Turtle Power: near extinct terrapins make Cambodian comeback

1 / 4
Elena Ryurikovna, wife of EU Ambassador to Cambodia George Edgar, releases a royal turtle (southern river terrapin) into a river in Boeung Trach village, Kampong Seila district in Preah Sihanouk province on April 26, 2019. (AFP)
2 / 4
A boy looks at royal turtles (southern river terrapins) during a ceremony to release them into a river in Boeung Trach village, Kampong Seila district in Preah Sihanouk province on April 26, 2019. (AFP)
3 / 4
Royal turtles (southern river terrapins) are seen during a ceremony to release them into a river in Boeung Trach village, Kampong Seila district in Preah Sihanouk province on April 26, 2019. (AFP)
4 / 4
Royal turtles (southern river terrapins) are seen during a ceremony to release them into a river in Boeung Trach village, Kampong Seila district in Preah Sihanouk province on April 26, 2019. (AFP)
Updated 27 April 2019

Turtle Power: near extinct terrapins make Cambodian comeback

  • Royal Turtles — formally classified as Southern River Terrapins — have been pushed to the brink of extinction by hunting and sand mining, which destroyed the banks where they lay their eggs

BOEUNG TRACH, Cambodia: Twenty critically endangered ‘Royal Turtles’ were released into a remote stretch of a Cambodian river Friday — a species once feared extinct because of hunting, trafficking and illegal sand mining.
With chants from Buddhist monks and a flotilla of ceremonial flowers behind them, the reptiles inched into the Sre Ambel river system, in southwestern Preah Sihanouk province.
Conservationists hope they will form new breeding populations.
Cambodia is home to several populations of endangered turtles, coveted as delicacies and traditional medicine in Vietnam and China.
Royal Turtles — formally classified as Southern River Terrapins — have been pushed to the brink of extinction by hunting and sand mining, which destroyed the banks where they lay their eggs.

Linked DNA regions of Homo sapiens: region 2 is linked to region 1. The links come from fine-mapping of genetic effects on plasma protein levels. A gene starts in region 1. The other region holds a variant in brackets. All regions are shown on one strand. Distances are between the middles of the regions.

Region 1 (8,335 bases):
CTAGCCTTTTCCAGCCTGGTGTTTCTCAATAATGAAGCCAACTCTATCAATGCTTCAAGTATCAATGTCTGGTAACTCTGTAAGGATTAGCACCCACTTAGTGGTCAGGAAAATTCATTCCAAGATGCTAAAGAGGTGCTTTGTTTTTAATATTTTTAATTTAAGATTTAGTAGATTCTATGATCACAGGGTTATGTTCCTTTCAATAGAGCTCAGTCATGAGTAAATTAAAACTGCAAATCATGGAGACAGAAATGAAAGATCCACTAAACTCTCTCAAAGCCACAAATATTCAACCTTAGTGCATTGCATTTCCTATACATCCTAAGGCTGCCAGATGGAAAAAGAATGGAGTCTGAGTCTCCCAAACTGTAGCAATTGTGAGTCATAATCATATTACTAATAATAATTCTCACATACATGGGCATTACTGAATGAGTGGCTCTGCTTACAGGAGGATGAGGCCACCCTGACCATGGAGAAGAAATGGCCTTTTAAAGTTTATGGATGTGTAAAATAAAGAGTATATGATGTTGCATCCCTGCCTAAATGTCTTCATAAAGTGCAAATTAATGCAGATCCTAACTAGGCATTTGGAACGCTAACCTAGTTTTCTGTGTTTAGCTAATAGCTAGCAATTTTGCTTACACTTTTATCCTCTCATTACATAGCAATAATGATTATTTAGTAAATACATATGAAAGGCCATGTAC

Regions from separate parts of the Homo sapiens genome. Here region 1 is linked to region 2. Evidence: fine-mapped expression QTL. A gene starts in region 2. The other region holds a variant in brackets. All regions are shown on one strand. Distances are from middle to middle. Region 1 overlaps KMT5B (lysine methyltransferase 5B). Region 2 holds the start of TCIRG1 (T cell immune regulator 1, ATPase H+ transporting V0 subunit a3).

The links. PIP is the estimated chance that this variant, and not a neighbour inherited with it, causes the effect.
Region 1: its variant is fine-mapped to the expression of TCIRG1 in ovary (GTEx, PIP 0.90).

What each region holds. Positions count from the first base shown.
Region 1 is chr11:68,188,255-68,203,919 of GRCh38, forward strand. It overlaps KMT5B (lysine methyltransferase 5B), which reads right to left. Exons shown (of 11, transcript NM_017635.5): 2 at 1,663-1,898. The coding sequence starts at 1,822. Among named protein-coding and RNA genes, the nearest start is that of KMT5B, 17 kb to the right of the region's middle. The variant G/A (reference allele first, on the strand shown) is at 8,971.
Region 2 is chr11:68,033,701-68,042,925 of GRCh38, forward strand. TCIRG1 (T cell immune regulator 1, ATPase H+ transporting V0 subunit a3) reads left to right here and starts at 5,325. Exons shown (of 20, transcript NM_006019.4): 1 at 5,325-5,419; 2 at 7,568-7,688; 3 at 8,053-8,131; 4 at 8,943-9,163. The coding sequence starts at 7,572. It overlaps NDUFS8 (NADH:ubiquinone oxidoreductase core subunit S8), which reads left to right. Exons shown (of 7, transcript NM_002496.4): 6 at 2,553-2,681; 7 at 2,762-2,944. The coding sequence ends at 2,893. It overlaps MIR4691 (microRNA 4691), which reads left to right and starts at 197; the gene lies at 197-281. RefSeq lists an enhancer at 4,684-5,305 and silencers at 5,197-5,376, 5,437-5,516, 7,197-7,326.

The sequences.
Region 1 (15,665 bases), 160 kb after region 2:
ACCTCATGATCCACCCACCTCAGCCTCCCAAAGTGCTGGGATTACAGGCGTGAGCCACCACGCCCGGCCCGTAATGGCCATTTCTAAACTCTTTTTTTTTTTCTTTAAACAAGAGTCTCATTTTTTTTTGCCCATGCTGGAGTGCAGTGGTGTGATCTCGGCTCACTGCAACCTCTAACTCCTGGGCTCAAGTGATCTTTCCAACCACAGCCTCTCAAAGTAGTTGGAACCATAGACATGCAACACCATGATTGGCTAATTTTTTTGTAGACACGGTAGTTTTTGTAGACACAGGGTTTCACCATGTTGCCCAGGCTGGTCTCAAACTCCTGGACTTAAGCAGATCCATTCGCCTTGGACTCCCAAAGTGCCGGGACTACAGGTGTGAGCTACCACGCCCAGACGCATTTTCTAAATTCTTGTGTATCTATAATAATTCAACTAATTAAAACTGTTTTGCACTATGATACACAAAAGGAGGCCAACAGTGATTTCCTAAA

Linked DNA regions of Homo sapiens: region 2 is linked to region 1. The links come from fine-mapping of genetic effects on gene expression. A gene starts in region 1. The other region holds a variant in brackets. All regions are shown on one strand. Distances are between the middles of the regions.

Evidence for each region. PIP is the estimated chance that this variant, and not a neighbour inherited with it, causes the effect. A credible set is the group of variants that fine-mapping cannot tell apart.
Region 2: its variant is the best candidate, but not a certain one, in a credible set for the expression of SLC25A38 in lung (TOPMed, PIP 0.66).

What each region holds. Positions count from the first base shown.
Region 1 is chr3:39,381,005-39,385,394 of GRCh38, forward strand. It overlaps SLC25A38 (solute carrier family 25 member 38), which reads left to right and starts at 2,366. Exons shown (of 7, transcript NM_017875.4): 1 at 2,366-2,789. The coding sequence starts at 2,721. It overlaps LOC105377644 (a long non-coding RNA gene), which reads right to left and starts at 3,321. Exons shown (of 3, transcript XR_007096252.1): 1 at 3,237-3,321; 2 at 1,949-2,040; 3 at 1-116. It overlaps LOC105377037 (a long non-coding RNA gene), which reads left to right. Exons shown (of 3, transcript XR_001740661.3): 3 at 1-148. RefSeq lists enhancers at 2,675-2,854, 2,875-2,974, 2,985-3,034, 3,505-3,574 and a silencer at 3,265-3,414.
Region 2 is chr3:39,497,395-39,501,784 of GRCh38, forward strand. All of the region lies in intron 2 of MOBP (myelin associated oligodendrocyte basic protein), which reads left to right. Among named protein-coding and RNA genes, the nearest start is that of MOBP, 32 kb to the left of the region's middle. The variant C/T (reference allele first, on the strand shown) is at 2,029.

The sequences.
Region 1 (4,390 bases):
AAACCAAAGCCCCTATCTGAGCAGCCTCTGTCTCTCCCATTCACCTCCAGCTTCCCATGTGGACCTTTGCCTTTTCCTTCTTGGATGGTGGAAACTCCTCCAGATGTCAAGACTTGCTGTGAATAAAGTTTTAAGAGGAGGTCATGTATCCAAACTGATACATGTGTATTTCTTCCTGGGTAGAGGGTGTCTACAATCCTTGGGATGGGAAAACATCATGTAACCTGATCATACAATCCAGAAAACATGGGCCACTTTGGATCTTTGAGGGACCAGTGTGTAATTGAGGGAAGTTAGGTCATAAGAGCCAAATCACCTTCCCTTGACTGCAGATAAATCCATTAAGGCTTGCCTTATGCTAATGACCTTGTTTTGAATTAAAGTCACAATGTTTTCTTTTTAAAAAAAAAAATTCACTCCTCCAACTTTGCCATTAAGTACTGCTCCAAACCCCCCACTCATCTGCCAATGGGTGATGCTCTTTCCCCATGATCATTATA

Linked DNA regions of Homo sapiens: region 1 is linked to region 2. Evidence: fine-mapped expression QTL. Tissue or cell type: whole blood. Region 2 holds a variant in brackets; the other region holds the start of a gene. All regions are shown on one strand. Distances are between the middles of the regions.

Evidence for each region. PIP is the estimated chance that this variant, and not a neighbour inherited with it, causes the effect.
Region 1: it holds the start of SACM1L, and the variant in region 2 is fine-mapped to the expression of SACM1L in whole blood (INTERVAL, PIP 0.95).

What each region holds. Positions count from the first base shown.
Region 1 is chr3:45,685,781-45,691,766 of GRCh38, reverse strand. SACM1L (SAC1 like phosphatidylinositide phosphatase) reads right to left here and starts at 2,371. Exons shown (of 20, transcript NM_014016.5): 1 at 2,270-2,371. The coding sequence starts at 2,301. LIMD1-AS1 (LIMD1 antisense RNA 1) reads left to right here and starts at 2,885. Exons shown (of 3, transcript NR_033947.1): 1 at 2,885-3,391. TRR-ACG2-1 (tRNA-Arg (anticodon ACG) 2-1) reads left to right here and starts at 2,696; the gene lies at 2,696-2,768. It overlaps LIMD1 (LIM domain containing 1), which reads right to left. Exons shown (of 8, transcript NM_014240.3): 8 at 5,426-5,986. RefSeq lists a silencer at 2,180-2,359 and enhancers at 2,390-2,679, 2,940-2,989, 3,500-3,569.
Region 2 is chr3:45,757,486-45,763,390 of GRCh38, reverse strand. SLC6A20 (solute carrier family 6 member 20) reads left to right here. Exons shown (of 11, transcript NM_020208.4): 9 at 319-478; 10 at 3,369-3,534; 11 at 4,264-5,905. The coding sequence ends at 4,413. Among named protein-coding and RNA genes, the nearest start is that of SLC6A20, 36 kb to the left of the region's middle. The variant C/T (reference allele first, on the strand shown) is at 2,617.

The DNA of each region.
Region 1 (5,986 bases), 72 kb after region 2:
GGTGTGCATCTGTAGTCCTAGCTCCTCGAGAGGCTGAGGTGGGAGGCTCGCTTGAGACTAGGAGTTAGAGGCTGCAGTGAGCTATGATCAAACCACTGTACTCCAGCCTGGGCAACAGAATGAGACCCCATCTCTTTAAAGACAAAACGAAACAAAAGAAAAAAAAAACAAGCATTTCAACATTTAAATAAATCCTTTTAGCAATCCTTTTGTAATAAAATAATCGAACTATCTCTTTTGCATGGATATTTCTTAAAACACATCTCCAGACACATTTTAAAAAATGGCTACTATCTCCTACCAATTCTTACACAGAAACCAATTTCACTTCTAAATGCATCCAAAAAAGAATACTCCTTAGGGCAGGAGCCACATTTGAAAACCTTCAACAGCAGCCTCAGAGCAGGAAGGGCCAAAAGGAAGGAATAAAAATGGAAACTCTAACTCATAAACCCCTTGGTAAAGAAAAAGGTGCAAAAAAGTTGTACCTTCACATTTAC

The damage was so severe that in 2000 they were feared wiped out in Cambodia, before nests were found and a careful conservation effort began.
“Our team raised them since they hatched until now... these turtles are 12 or 13 years old,” Som Sitha, technical adviser to the Wildlife Conservation Society, which ran the scheme with the help of EU funds.
“We are releasing them to restore their numbers in nature. We hope that these turtles will breed in the near future,” he said, urging local communities to help protect them.


Ancient cup given to 1st marathon victor returned to Greece

Updated 13 November 2019

Ancient cup given to 1st marathon victor returned to Greece

ATHENS, Greece: An ancient Greek cup awarded as a prize to the marathon winner in the first modern Olympics of 1896 has been returned to Athens from a German university.
Greece’s Culture Ministry says the 6th century B.C. pottery vessel was considered lost for decades until research in 2014 by archaeologist Giorgos Kavvadias identified it in the University of Muenster’s collections.
A ministry statement says it was proved “beyond any doubt” that the two-handled cup painted with ancient runners was the one given to Spiros Louis, the Greek marathon victor in 1896.
Following correspondence with Greek officials, the university agreed to return the cup, which was part of a private German collection it had bought in 1986.
The vessel was presented at a ceremony Wednesday at the National Archaeological Museum in Athens.